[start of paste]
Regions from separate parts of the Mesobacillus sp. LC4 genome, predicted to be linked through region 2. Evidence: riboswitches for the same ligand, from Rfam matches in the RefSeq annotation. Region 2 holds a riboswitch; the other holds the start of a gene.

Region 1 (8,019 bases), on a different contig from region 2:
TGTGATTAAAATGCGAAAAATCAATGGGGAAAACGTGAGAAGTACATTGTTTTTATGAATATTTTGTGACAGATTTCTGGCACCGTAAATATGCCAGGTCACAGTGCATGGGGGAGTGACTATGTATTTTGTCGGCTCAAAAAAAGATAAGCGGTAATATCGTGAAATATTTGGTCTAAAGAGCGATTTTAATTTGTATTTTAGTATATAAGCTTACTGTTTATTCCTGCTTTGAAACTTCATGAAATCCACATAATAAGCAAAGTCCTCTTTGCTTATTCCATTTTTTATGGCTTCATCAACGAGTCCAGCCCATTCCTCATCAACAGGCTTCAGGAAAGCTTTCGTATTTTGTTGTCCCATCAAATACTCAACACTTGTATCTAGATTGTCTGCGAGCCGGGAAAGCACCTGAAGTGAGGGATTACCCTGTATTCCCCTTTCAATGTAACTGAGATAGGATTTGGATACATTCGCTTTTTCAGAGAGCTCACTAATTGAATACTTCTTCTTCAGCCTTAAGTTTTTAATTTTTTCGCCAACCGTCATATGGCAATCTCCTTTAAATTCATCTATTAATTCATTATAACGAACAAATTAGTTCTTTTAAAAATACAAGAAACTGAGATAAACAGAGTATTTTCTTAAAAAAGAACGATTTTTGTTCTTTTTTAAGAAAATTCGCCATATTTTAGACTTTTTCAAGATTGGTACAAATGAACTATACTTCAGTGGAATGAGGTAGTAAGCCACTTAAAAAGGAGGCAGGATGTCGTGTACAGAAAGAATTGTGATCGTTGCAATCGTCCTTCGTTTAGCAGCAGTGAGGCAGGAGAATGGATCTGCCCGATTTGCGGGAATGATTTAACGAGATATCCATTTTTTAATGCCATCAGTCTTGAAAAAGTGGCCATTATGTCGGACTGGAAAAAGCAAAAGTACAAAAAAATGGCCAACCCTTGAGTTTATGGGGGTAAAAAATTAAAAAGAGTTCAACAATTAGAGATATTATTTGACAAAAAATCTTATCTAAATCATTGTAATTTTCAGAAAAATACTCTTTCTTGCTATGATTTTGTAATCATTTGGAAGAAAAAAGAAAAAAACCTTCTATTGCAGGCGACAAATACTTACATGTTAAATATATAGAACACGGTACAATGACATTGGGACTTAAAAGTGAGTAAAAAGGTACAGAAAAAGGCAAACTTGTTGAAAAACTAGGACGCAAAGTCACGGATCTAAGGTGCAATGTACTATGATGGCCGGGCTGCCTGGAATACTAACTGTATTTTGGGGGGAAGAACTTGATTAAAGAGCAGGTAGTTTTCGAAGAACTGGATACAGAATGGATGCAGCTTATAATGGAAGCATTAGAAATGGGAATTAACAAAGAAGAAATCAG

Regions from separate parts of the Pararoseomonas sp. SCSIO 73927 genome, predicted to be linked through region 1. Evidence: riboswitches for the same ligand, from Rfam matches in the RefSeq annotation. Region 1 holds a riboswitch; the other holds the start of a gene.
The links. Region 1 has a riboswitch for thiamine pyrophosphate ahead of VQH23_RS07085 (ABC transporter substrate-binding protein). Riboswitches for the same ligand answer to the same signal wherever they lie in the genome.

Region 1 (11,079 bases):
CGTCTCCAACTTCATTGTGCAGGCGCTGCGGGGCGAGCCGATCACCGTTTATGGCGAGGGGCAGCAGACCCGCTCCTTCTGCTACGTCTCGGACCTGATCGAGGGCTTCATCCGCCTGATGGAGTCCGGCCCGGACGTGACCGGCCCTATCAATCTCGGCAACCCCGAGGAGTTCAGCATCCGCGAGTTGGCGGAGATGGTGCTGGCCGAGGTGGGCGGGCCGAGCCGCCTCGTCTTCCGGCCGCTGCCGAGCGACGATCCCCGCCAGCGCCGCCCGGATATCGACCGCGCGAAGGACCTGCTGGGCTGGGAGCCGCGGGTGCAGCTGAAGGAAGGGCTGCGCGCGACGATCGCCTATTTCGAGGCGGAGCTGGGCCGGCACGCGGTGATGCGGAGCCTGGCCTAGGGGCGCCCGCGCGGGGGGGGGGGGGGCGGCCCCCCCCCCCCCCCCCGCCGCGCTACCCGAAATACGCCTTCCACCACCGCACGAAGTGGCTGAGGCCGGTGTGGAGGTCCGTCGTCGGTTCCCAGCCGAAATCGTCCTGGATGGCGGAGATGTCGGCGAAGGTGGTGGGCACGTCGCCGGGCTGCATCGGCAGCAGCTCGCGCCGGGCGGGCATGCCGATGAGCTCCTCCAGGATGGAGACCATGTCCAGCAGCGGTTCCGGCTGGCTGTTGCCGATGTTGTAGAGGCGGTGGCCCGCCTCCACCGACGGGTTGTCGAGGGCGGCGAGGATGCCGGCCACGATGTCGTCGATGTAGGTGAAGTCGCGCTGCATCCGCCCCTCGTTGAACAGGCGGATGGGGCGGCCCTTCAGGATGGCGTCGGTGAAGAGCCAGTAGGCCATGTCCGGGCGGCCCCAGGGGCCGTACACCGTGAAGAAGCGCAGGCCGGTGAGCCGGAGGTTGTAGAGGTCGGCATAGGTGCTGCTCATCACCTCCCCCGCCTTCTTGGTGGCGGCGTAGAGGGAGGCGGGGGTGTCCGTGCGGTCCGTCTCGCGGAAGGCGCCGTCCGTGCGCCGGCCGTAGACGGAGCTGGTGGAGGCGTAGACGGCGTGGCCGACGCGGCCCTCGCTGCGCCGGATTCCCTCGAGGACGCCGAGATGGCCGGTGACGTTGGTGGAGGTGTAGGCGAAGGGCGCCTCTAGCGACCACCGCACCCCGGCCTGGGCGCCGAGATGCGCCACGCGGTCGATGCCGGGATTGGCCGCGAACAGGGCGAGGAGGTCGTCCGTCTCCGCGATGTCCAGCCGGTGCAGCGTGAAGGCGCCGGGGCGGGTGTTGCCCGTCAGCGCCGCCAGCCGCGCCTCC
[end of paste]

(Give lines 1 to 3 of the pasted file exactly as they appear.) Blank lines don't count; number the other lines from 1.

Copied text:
Regions from separate parts of the Mesobacillus sp. LC4 genome, predicted to be linked through region 2. Evidence: riboswitches for the same ligand, from Rfam matches in the RefSeq annotation. Region 2 holds a riboswitch; the other holds the start of a gene.

Region 1 (8,019 bases), on a different contig from region 2:
TGTGATTAAAATGCGAAAAATCAATGGGGAAAACGTGAGAAGTACATTGTTTTTATGAATATTTTGTGACAGATTTCTGGCACCGTAAATATGCCAGGTCACAGTGCATGGGGGAGTGACTATGTATTTTGTCGGCTCAAAAAAAGATAAGCGGTAATATCGTGAAATATTTGGTCTAAAGAGCGATTTTAATTTGTATTTTAGTATATAAGCTTACTGTTTATTCCTGCTTTGAAACTTCATGAAATCCACATAATAAGCAAAGTCCTCTTTGCTTATTCCATTTTTTATGGCTTCATCAACGAGTCCAGCCCATTCCTCATCAACAGGCTTCAGGAAAGCTTTCGTATTTTGTTGTCCCATCAAATACTCAACACTTGTATCTAGATTGTCTGCGAGCCGGGAAAGCACCTGAAGTGAGGGATTACCCTGTATTCCCCTTTCAATGTAACTGAGATAGGATTTGGATACATTCGCTTTTTCAGAGAGCTCACTAATTGAATACTTCTTCTTCAGCCTTAAGTTTTTAATTTTTTCGCCAACCGTCATATGGCAATCTCCTTTAAATTCATCTATTAATTCATTATAACGAACAAATTAGTTCTTTTAAAAATACAAGAAACTGAGATAAACAGAGTATTTTCTTAAAAAAGAACGATTTTTGTTCTTTTTTAAGAAAATTCGCCATATTTTAGACTTTTTCAAGATTGGTACAAATGAACTATACTTCAGTGGAATGAGGTAGTAAGCCACTTAAAAAGGAGGCAGGATGTCGTGTACAGAAAGAATTGTGATCGTTGCAATCGTCCTTCGTTTAGCAGCAGTGAGGCAGGAGAATGGATCTGCCCGATTTGCGGGAATGATTTAACGAGATATCCATTTTTTAATGCCATCAGTCTTGAAAAAGTGGCCATTATGTCGGACTGGAAAAAGCAAAAGTACAAAAAAATGGCCAACCCTTGAGTTTATGGGGGTAAAAAATTAAAAAGAGTTCAACAATTAGAGATATTATTTGACAAAAAATCTTATCTAAATCATTGTAATTTTCAGAAAAATACTCTTTCTTGCTATGATTTTGTAATCATTTGGAAGAAAAAAGAAAAAAACCTTCTATTGCAGGCGACAAATACTTACATGTTAAATATATAGAACACGGTACAATGACATTGGGACTTAAAAGTGAGTAAAAAGGTACAGAAAAAGGCAAACTTGTTGAAAAACTAGGACGCAAAGTCACGGATCTAAGGTGCAATGTACTATGATGGCCGGGCTGCCTGGAATACTAACTGTATTTTGGGGGGAAGAACTTGATTAAAGAGCAGGTAGTTTTCGAAGAACTGGATACAGAATGGATGCAGCTTATAATGGAAGCATTAGAAATGGGAATTAACAAAGAAGAAATCAG